It has been argued that jewellery can reflect the society of which it is a part. It is an interesting reflection that is expressed in different ways in different cultures. African jewellery differs substantially from Indian jewellery for example. Today I will take you for a jewellery exploration of fashion design and jewellery of Israel.
At the beginning, it was the Islamic craftsmen who in the region were in charge of making small jewellery-souvenirs for the Christian pilgrims who passed through Jerusalem. During the Zionist movement, the Bezabel School of Arts and Crafts was founded, becoming the site that most influenced the jewellery of Israel.
The school began with “Hebrew” motifs, for example, the design of jewels inspired by the letters of the Hebrew alphabet. With the arrival of Nazism in Germany, many of the German Jews who managed to leave the country, arrived in Israel bringing with them a strong influence of the “Bauhaus” where simplicity and modernist forms prevailed.
After the state of Israel was established, immigrants from all over the world arrived in the country. Each sector had its own cultural roots which were also expressed in jewellery. Immigrants from Yemen, for example, had a centuries-old Islamic jewellery tradition, which at the same time was “adjusted” to the taste of women of the time by other jewellery artisans. The pieces were dismantled and reassembled in a more contemporary way. One of the first contemporary designers who echoed traditional styles using non-traditional components was Finy Leitersdorf.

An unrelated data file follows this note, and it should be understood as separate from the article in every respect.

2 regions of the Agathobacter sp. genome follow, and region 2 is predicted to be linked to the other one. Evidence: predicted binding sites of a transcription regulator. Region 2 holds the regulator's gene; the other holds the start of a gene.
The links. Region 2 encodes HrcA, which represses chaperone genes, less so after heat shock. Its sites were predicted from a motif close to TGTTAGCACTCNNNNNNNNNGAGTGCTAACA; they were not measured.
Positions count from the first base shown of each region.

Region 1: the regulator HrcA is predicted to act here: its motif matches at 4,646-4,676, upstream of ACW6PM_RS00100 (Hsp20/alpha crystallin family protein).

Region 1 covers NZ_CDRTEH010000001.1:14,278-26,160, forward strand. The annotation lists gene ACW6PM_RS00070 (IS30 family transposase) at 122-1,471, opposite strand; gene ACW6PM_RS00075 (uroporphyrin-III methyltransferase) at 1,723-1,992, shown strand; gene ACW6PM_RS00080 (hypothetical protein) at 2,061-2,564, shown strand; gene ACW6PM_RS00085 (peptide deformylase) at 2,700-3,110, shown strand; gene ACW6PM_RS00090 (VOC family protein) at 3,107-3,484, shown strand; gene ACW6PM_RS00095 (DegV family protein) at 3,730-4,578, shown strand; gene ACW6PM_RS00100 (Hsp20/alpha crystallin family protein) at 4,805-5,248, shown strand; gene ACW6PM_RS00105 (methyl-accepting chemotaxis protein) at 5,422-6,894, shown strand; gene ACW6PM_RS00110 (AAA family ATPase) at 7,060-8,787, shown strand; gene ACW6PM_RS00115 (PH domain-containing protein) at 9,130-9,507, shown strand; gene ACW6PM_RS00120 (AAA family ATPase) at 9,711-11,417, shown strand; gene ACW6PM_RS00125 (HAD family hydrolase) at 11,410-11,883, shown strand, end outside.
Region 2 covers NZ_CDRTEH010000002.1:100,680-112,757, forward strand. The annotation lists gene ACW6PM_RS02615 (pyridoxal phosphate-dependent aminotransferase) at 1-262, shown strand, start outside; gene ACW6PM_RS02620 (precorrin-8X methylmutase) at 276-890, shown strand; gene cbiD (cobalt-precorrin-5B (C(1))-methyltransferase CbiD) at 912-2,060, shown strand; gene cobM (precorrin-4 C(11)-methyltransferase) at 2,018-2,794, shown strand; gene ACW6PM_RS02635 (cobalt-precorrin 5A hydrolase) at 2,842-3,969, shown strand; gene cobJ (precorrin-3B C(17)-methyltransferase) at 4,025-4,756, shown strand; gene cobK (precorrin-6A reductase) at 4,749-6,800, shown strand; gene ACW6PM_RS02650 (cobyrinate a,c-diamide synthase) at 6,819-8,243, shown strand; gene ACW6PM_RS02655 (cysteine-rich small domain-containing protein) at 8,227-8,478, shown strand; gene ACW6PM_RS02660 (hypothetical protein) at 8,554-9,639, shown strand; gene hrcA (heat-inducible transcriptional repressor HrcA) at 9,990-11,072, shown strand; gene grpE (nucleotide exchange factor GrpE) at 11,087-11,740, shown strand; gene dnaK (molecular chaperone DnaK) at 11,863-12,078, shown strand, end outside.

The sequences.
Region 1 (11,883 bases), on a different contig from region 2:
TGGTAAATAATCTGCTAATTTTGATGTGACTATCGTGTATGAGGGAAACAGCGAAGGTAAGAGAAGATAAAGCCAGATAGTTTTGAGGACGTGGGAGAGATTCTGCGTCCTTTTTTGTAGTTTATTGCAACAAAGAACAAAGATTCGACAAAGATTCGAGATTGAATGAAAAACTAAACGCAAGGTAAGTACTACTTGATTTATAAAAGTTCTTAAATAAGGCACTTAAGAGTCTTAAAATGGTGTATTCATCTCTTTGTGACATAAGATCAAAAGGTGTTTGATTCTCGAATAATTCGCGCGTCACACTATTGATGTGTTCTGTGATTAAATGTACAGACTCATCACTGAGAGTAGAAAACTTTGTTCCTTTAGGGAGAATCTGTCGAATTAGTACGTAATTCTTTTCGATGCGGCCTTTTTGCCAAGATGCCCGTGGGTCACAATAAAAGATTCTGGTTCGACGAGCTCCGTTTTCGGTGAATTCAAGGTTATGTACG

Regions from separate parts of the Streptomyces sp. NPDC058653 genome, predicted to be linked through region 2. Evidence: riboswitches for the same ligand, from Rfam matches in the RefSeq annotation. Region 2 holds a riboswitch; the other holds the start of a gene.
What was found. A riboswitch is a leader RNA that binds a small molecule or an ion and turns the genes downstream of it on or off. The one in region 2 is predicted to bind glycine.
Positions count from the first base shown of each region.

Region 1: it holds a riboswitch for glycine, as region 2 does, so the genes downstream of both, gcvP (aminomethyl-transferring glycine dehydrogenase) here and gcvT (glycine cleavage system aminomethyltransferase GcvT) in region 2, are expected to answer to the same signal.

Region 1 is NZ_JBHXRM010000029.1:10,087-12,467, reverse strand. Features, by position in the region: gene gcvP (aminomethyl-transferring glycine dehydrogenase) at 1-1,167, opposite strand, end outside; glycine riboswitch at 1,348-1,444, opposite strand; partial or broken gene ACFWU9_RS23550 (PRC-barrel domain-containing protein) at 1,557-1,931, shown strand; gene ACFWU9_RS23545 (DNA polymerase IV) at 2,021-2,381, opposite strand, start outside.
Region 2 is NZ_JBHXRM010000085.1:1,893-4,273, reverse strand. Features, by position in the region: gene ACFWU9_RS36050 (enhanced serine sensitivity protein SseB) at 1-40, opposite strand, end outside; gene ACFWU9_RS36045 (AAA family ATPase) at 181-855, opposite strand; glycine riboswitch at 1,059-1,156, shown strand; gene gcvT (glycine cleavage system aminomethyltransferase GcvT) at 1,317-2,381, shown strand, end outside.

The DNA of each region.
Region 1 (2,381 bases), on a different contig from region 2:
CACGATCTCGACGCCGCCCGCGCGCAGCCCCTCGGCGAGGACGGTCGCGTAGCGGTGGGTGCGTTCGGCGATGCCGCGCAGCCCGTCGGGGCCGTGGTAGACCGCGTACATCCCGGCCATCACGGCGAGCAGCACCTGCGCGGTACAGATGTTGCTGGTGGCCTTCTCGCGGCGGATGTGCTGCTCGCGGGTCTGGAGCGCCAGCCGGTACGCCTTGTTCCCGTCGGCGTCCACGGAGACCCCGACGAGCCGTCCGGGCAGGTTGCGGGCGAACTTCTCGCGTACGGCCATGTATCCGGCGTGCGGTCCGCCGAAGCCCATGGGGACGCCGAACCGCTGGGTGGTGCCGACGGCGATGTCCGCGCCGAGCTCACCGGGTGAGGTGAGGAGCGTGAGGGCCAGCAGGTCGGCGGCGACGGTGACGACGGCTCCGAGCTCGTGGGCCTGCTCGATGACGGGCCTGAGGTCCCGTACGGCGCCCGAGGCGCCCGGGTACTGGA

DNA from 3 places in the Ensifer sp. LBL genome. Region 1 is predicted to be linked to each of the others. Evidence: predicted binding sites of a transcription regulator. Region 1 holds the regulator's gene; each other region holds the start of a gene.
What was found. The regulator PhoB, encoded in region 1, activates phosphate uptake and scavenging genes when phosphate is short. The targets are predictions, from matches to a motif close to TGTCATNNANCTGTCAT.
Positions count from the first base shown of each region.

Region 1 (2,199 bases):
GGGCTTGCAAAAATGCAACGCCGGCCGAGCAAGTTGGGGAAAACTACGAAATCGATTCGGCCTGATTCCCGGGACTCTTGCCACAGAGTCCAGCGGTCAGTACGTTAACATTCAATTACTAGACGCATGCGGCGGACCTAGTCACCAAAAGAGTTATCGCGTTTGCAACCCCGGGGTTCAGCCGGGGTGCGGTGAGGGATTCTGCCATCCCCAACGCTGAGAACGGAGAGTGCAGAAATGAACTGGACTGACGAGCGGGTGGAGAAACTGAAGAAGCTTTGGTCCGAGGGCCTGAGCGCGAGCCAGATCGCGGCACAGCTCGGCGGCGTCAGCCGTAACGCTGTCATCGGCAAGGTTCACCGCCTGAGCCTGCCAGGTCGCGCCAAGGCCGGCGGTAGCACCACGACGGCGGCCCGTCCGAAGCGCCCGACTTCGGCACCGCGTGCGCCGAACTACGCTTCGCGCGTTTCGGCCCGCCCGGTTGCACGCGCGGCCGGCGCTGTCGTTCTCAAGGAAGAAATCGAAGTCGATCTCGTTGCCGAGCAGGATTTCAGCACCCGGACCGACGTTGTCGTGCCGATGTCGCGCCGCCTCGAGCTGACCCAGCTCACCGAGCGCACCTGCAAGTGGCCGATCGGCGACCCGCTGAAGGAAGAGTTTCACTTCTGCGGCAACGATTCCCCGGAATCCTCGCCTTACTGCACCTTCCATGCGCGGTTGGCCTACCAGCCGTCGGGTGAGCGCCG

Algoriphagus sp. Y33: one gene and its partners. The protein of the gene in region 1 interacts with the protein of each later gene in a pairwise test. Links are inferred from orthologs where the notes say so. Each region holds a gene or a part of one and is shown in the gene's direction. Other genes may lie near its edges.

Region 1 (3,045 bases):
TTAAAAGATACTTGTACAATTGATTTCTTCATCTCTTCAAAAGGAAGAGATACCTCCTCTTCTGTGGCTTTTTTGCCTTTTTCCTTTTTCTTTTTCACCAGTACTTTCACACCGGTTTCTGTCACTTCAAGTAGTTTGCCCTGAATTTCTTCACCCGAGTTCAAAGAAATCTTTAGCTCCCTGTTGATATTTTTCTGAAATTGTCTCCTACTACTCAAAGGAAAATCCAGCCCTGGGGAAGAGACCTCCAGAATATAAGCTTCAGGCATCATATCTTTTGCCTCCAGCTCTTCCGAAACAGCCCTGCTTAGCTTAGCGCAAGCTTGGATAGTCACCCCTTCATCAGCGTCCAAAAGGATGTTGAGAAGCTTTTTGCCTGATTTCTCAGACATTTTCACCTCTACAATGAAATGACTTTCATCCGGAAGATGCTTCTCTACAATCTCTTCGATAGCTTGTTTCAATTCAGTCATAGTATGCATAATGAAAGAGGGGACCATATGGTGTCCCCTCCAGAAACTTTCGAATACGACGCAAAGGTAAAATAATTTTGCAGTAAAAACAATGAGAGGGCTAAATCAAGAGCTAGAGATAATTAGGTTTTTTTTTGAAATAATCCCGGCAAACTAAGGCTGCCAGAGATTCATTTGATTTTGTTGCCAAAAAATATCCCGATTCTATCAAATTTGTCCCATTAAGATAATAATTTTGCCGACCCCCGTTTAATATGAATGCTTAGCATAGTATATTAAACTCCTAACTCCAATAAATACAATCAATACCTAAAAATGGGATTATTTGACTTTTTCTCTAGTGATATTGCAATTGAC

In the 60’s experimentation began with different materials such as Plexiglas and found objects, at times integrating them into a native design that had its development for decades. Here the influence of the “Bauhaus” began slowly to be diluted and the Israeli jewellery went on to define itself insisting on the multiculturalism of its roots and impelling a totally new movement. The four pioneer designers are the most internationally known representatives of contemporary Israeli jewellery:
Bianca Eshel Gershuni, Vered Kaminski, Esther Knobel and Deganit Stern Schocken. The four belong to the generation of those born in Israel.
Indeed it can be said that jewellery in Israel has come a long way from the initial Hebrew jewellery but it is interesting to see today that there are still many influences on the use of plants or religious images but now elaborated in a more abstract way. These pieces are inspired by both urban and rural Israel. They are works in many cases narrative, as the case of the necklace of Knobel that “resembles the collars of pine needles made by the children of Israel”. Since it is a country where the conflict has always been omnipresent, the issue of war is also a variant in creations. This is how we see protective steel mesh or crushed beverage cans among the materials used in the creations.
At the start of this article I cited the book “Jewellery in Israel” from the historian Iris Fishof “, a recommend read for further exploration on this fascinating part of Israeli history.